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Do you have a funny story about yourself to tell to colleagues?

Feb 6, 2016

Suppose you had to tell a funny fact about yourself in front of people in your area of work. What would you tell them?

I just came back from a meeting in Washington D.C. where a panel of scientists review grant proposals from fellow neuroscientists for 5-year projects to conduct experiments on brain involvement in drug abuse, eating disorders, and stress disorders. The meeting is kind of intimidating.  About 20 neuroscientists, mostly people I don't know, sit around a big conference table in a D.C. hotel. Everyone has a name plate in front of them, and there are about 10 microphones scattered around the table so that when it's your turn to review one of the grant applications, you can be heard by everyone in the room, and by some government officials listening in on the proceedings. 

In order to 'break the ice', the panel administrator got the idea to begin the meeting with each person telling something about themselves 'that few people know'.   At each meeting there are new people, since membership is rotating.  What are you supposed to say to people you don't know well, but whom you might have a professional interaction with in the future, and who might even review one of your future grant applications?   One guy shared with us the fact that what everyone thinks is his first name is really his last name.  He is Asian and his first name was difficult for people to say, so in grad school he started telling people that his last name 'Tom" is his first name.   That was a great one.  That's what you're aiming for.  Nothing too embarrassing, but personal and disarming.

As I was driving in the car last week, I tried to think of a story I could tell.  My mind usually goes blank when I have to turn on the microphone and reveal my tidbit.  Then I remembered a story that might be appropriate. When I was about 10, I was friends with another little kid named Barak whom a lot of the panel members know because he also ended up becoming a neuroscientist studying brain/motivation relations.  Barak and I went into the neighborhood drug store and I suggested that we each steal a candy bar.   Barak, who's father's a rabbi, told me 'No, I wouldn't feel right about it,' and I told him he was just chicken.  But that story sucks.  At the end they have a heartwarming feeling about the rabbi's son who stood up to my dishonesty and taunting. Maybe they'll think I grew up to be a dishonest scientist who fakes his data. I realized that one's not going to work.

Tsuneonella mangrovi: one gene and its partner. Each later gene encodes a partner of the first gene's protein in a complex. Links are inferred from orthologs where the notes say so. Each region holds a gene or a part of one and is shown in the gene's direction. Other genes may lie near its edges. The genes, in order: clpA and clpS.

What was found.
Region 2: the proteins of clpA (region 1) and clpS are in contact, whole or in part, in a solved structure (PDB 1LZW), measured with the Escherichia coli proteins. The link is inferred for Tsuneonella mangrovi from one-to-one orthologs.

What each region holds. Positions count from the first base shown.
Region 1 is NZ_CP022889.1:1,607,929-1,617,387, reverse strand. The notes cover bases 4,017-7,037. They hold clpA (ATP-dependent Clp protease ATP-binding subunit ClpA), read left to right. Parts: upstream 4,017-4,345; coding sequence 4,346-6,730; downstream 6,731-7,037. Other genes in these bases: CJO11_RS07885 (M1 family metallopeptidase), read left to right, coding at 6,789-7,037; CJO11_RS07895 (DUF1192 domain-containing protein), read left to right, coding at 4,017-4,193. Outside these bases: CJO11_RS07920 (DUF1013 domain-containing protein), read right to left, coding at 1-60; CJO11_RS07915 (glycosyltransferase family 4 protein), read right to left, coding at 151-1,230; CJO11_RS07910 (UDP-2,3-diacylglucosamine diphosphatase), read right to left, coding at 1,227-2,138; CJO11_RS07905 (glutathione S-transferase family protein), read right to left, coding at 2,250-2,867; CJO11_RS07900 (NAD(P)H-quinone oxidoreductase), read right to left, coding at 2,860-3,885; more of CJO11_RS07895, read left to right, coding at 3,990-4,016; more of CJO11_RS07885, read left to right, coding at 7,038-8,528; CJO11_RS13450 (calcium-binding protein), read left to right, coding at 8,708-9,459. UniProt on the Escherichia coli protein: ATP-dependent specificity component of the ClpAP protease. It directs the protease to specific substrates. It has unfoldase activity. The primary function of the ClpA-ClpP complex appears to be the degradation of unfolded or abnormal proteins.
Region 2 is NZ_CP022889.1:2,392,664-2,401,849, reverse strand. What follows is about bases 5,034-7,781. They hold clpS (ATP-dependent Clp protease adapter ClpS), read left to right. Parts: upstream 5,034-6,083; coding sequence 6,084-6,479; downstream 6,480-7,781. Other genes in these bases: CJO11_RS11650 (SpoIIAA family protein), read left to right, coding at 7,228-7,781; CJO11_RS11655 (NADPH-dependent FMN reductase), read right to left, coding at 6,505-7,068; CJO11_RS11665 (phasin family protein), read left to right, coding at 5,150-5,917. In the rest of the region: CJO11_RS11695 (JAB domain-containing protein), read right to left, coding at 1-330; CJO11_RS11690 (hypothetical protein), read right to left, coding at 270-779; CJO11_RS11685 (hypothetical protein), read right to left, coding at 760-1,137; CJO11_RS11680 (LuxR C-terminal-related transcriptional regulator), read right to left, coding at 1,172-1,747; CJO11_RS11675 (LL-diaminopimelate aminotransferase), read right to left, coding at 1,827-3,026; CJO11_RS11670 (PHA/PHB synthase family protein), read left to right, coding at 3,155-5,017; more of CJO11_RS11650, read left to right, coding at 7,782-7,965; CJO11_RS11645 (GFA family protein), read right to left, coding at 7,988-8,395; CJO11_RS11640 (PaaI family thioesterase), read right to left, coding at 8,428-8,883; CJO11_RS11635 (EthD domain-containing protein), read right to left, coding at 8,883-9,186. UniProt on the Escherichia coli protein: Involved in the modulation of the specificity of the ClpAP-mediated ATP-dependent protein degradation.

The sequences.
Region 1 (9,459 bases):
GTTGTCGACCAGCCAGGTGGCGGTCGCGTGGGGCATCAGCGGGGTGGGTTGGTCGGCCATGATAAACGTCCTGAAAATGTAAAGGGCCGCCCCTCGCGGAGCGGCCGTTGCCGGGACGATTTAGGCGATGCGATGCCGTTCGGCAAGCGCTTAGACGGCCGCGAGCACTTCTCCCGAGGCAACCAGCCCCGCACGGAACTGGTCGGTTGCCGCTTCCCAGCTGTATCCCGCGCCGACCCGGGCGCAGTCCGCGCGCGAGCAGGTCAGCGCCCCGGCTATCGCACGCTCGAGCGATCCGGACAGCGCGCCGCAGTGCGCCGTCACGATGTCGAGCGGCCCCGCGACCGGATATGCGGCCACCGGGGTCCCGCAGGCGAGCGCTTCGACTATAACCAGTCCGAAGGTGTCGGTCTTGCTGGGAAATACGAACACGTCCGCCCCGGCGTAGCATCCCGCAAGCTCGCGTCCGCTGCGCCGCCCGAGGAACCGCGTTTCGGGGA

Then I thought of another thing that few people know. When I was in Jr. High School, I was on the Cross Country Team. After school, we'd have to run as a pack for many miles, several exhausting hours.  Often, I'd quietly veer off from the rest of the team as they were making a turn, and I'd head back to the locker room. So when the rest of the team finally arrived to the locker room, I was already dressed and about to head home.  The coach called me "The ghost of the locker room".  That's kind of funny, but do I want these scientists to think I'm lazy?  This one may be worse than the candy bar story.

Then I thought of a better one: About a year ago, I was invited to give a talk to the Biology Department at Brooklyn College.  I felt nervous about it.  Ten minutes before the talk I went to the men's room and my glasses fell into the urinal.  So I cleaned off my glasses thoroughly with soap and water, and put them back on and gave the talk.  And that's it. In this story, I'm not dishonest, not lazy, just a victim of circumstance.  This may not seem like a very interesting story to you.  But remember, this isn't a meeting of cowboys, just a group of neuroscientists.  For us, eyeglasses falling into the urinal counts as high drama.

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